Now add 2 eggs one at a time to the wet ingredients and then add that to the dry.  Beat on high for 4 minutes.

We double this for pizza and roll them out thin.  It makes 5 pizzas using Pampered Chef stones.  Top as desired (see our pizza recipe here) Bake at 400 for 15 minutes.

We also double this for cinnamon rolls.  We put it in a 13×9 pan, place slabs of butter everywhere, then sprinkle the entire top with raw sugar and organic cinnamon, then run a knife through like you would marble a cake.  Bake at 350 for 30 minutes or until light golden brown on top.

For rolls (see photo above), we use a single recipe and shape the rolls and let them rise until double, then bake at 350 for 20-30 minutes until light golden in color.

What About Gluten?

In the past few years I have met a lot of people who have to be gluten free, dairy free and/or with many food allergies. It was hard for me to understand, but didn’t seem to affect me very much personally, so I didn’t pay too much attention, except to get a yummy gluten-free recipe from time to time… and I didn’t see any reason to make changes in our family…

As time went on, I met more and more people in the gluten-free category and they would post their findings on fb… health tips, facts, etc.  I also met someone who began to share details of the health changes that took place in their family after going 0rganic and giving up gluten. We are mostly 0rganic anyway, but the more I learned about gluten, the more curious I became. Finally the day came that I decided we would do an experiment in our family. Some of us were experiencing symptoms that could be gluten related (asthma, migraines, bloating), so I asked for volunteers to give up gluten for 6 months and see if there was a difference. 3 out of 6 who are living in our house will be taking part… Makes cooking and eating out a bit tricky, but that’s ok.

It has been a little over a week and I can already tell a difference in my own digestion. Will it take some getting used to? Absolutely. Do I miss wheat? For sure. But I have been told that it will pass and soon I will no longer have cravings for wheat products. Meanwhile, it is a great opportunity to practice self control. =)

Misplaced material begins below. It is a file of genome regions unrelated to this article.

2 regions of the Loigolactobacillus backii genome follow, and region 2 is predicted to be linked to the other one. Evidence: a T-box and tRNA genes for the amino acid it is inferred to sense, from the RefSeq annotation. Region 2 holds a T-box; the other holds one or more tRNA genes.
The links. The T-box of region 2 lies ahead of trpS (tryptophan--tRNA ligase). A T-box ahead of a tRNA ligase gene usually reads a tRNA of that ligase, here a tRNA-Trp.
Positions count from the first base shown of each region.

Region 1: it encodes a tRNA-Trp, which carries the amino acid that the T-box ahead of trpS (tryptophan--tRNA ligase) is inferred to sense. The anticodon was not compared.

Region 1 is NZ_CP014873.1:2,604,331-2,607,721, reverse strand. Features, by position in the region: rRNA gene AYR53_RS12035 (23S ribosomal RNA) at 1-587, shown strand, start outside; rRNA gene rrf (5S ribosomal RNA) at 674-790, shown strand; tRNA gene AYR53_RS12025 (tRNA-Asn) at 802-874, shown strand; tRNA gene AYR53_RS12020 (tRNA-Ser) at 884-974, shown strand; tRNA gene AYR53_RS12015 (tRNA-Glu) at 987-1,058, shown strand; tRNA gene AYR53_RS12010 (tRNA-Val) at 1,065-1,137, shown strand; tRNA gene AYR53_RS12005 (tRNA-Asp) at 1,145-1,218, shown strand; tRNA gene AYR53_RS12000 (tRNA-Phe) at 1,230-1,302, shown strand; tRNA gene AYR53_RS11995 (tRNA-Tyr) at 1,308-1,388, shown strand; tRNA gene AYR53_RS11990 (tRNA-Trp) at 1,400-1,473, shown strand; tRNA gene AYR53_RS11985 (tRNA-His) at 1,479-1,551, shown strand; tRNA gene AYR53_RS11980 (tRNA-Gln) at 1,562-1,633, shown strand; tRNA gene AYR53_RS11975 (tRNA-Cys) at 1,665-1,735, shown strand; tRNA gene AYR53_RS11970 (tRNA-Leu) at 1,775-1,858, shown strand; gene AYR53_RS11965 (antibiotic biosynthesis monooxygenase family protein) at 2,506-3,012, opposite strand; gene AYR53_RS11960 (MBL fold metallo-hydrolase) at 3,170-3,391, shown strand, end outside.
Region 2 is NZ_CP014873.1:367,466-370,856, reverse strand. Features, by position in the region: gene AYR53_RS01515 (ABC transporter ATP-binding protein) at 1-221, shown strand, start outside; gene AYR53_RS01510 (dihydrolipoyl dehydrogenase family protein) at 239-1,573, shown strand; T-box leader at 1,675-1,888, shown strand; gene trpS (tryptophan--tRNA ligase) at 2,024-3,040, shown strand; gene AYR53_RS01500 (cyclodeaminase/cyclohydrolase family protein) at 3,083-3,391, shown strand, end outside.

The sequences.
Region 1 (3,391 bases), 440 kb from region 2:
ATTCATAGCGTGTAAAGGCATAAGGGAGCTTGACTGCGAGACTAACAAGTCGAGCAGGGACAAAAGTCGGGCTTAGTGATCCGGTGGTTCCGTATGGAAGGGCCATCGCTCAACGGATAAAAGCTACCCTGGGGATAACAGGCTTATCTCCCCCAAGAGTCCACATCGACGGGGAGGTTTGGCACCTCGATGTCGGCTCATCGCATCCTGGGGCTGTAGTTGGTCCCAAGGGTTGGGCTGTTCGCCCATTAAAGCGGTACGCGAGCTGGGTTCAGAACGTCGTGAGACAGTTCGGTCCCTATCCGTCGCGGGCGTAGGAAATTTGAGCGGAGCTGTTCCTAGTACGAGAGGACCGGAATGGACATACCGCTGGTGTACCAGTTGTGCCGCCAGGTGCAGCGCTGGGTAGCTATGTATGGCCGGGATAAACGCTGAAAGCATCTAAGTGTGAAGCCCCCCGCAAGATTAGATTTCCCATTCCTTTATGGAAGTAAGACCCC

Along with giving up gluten, we are also eliminating c0rn, s0y and beet sugar in all forms. For those of you who don’t know this, presently in our country 80-95% of these three items produced is G M 0, which includes most condiments and prepared foods, and even meat and dairy, who are fed a largely c0rn and s0y diet and given h0rm0ne injections… It is affecting plants and killing wildlife, bees, insects and humans, especially harmful to babies and children… I heard that even 0rganic has been compromised. This is even more difficult than giving up gluten because these ingredients are in EVERYTHING! I have included some articles below if you want to do some research. (the best one)

Asthma is linked to gluten, study finds (and so did I)

I have some gluten free recipes already on my Simply Delicious page and will be adding more!

Water Kefir Recipes

I finally did it!

I have heard about kefir for a few years and last year I purchased my first kefir through a local store and then compared it to the Amasai Kefir from Beyond Organic.   See my Amasai review here.

The bottom line is, Amasai beats the other brands HANDS DOWN, but I finally decided to make my own. After researching, talking to people who were making it and deciding which type of kefir grains to purchase (water or milk), I ended up ordering through Amazon from a company called Keysands. Here is a link to the Keysands kefir live cultures

Keysands Live Organic Water Kefir Grains (Crystals, Tibicos)

I highly recommend them! They have 5 stars on their reviews! That is a fantastic rating!

So back to the point. My live water kefir grains arrived in great condition – just 3 days after they were shipped and I immediately put them to work in some well water with honey, dried fruit and an egg shell. The next batch we switched to raw sugar, which the grains loved.  Now every 48 hours we have kefir to drink and I start a new batch, plus we have extra to experiment with. It is 2 weeks later and my single quart jar has now multipied times 7 and turned into this:

From left to right: cinnamon sugar kefir with raisins, milk kefir, prune juice kefir, sorghum kefir, molasses kefir, honey kefir, honey kefir